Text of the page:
How Ridley Scott Turned Footage From the Beginning of The Shining Into the End of Blade Runner

Flopping in 1982 but ultimately accruing more critical acclaim and cinephile esteem than perhaps any other science-fiction film, Blade Runner, starring Harrison Ford and Sean Young, has become the quintessential modern example of a work of art before its time. Director Ridley Scott, a true cinematic pragmatist, had his suspicions about the film’s box-office fate even during production: “The fact is, if you are ahead of your time, that’s as bad as being behind the times, nearly,” he says in the clip above. “You’ve still got the same problem. I’m all about trying to fix the problem.” He and his team decided they could fix one “problem” in particular: the film’s ambiguous ending, which apparently left cold those who saw it. So cast and crew went to Big Bear Lake, where they shot a new sequence of Ford and Young escaping into the mountains. “I didn’t know how long we’d have together,” says Ford’s protagonist Rick Decker, in the final words of his faux-hard boiled explanatory voice-over. “Who does?”

The tight shots inside Decker’s flying car, built to soar across a dark, dense, neon-lined post-Japanification Los Angeles but now cruising incongruously through a lush forest, came out okay. Alas, cloudy weather ruined all the wide-angle footage captured at greater distances. Scott remembered that Stanley Kubrick’s The Shining, a couple years before, had opened with just the sort of overhead mountain driving imagery he needed. This gave him an idea: Kubrick “must’ve done a blanket shoot of every peak in Montana for The Shining using the best helicopter crew. I’ll bet you he’s got weeks of helicopter footage.” He did indeed have plentiful outtakes and a willingness to hand them over, which meant the first version of Blade Runner in wide release ended with shots from the very same photography sessions that produced the beginning of The Shining. For all the ingenuity that went into it, this relatively happy ending still, in a sense, wound up on the cutting room floor. Excised along with that widely disliked voice-over as new cuts and releases restored the picture to its original form, it gave way to the originally scripted ending, with its much more suitable (and memorable) final line delivered by Edward James Olmos as Deckard’s colleague Gaff: “It’s too bad she won’t live, but then again, who does?”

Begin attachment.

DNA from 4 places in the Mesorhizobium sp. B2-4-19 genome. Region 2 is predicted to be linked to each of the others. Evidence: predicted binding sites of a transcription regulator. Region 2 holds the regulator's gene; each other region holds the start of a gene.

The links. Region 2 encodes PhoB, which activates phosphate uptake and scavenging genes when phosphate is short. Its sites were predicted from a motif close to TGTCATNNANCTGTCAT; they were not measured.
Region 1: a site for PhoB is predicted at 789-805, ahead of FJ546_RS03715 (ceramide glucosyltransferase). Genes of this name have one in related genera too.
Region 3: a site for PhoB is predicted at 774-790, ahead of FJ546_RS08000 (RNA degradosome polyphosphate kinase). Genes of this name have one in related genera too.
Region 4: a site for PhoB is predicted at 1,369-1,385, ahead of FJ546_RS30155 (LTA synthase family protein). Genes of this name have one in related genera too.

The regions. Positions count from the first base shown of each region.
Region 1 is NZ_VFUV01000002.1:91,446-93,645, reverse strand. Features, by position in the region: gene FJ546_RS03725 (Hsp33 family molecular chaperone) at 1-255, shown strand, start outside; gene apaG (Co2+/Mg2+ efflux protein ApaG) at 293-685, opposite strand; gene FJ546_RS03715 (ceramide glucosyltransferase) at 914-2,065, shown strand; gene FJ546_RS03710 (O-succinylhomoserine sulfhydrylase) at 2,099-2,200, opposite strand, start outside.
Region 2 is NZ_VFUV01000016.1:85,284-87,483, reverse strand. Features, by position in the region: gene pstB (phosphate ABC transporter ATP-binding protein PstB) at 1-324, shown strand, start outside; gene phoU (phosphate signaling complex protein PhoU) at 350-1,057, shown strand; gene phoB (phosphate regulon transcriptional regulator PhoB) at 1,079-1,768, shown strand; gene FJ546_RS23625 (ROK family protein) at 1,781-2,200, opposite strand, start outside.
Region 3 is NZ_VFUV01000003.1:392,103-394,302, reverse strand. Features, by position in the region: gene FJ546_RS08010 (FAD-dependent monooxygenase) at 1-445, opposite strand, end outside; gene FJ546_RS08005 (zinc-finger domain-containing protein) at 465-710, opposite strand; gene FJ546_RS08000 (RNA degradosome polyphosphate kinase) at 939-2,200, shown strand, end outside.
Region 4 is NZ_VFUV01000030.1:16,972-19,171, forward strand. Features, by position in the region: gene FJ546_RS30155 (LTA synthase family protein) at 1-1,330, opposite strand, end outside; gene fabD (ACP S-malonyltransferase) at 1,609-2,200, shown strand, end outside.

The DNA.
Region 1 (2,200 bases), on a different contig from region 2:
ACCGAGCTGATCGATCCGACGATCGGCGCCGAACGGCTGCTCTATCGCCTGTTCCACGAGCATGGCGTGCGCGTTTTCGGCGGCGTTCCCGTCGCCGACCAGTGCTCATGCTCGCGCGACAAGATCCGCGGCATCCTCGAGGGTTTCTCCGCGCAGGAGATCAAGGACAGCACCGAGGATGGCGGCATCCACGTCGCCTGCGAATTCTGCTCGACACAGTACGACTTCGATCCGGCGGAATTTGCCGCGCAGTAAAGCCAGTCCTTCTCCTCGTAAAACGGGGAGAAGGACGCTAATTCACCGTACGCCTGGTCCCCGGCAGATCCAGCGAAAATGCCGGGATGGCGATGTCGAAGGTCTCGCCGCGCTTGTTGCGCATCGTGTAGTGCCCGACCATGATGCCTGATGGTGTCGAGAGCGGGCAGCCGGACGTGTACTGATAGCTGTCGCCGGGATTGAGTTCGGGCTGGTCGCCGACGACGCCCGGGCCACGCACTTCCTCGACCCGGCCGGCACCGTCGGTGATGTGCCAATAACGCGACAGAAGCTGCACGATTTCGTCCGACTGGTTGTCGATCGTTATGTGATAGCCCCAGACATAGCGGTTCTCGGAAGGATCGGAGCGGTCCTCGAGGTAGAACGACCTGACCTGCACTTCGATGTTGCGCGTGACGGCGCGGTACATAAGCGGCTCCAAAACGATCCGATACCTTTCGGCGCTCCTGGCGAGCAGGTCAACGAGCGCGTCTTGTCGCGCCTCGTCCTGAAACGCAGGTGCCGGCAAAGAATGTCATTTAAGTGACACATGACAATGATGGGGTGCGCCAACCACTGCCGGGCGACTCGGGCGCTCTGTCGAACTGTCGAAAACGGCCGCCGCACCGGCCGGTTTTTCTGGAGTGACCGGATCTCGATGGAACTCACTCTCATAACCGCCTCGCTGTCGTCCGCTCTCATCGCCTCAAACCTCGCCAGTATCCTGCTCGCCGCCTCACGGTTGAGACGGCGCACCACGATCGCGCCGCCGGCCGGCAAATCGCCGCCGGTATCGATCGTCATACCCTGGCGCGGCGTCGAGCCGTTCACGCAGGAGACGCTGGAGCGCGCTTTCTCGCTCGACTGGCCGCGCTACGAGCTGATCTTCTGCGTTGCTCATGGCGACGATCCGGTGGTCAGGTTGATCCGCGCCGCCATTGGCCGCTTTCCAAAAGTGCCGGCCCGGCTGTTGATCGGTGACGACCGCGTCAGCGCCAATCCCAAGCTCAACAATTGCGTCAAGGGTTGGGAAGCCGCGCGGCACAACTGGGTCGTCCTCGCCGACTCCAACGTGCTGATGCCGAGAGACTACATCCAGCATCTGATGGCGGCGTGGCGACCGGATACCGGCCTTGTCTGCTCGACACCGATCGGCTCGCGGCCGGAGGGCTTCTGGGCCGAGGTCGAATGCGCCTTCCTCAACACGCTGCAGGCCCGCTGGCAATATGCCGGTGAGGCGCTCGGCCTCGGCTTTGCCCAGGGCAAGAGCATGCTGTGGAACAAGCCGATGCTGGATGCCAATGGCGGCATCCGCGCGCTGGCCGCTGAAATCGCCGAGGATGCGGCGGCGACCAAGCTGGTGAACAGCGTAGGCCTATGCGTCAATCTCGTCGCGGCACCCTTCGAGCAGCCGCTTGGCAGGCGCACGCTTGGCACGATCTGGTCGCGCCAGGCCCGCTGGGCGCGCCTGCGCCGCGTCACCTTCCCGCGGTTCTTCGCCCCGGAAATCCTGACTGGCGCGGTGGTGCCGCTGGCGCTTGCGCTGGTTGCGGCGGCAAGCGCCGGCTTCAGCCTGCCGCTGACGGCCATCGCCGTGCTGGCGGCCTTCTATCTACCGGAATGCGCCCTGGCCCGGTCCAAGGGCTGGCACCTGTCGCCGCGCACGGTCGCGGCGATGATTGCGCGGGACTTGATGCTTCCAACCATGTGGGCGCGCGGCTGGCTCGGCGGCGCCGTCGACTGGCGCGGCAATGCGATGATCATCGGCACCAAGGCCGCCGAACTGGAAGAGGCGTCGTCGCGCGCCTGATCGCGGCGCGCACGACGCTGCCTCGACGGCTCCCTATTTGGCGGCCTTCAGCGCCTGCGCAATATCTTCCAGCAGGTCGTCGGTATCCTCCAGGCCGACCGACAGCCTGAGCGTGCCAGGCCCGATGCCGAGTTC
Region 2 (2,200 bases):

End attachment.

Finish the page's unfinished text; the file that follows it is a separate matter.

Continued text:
Related Content:

The Making of Blade Runner

Blade Runner is a Waste of Time: Siskel & Ebert in 1982

Philip K. Dick Previews Blade Runner: “The Impact of the Film is Going to be Overwhelming” (1981)

The Blade Runner Sketchbook: The Original Art of Syd Mead and Ridley Scott Online

Colin Marshall hosts and produces Notebook on Cities and Culture and writes essays on literature, film, cities, Asia, and aesthetics. He’s at work on a book about Los AngelesA Los Angeles Primer. Follow him on Twitter at @colinmarshall.


by | Permalink | Comments (3) |

  • viktoriana

    awww, Sean Young, always such a cool doll ! love her

  • Jack Meyer

    Dear Ridley Scott – STOP MESSING WITH YOUR OLD MOVIES!nnYour re-release of Legend without the original soundtrack featuring Brian Eno, Yes, and Tangerine Dream effectively ruined the movie. Likewise, Blade Runner gets worse and more pretentious with every subsequent reworking. You should have left it at the first go. You know, the one everyone came to see in the first place.nnSTOP, PLEASE! NO MORE! Quit while you’re ahead!

  • cjbussey

    His name is DECKARD, and none of this is exactly news to the true fans who’ve seen the Final Cut DVD and its special features that was released SIX YEARS AGO.nnnCut-and-paste “journalism” at its finest.

Quantcast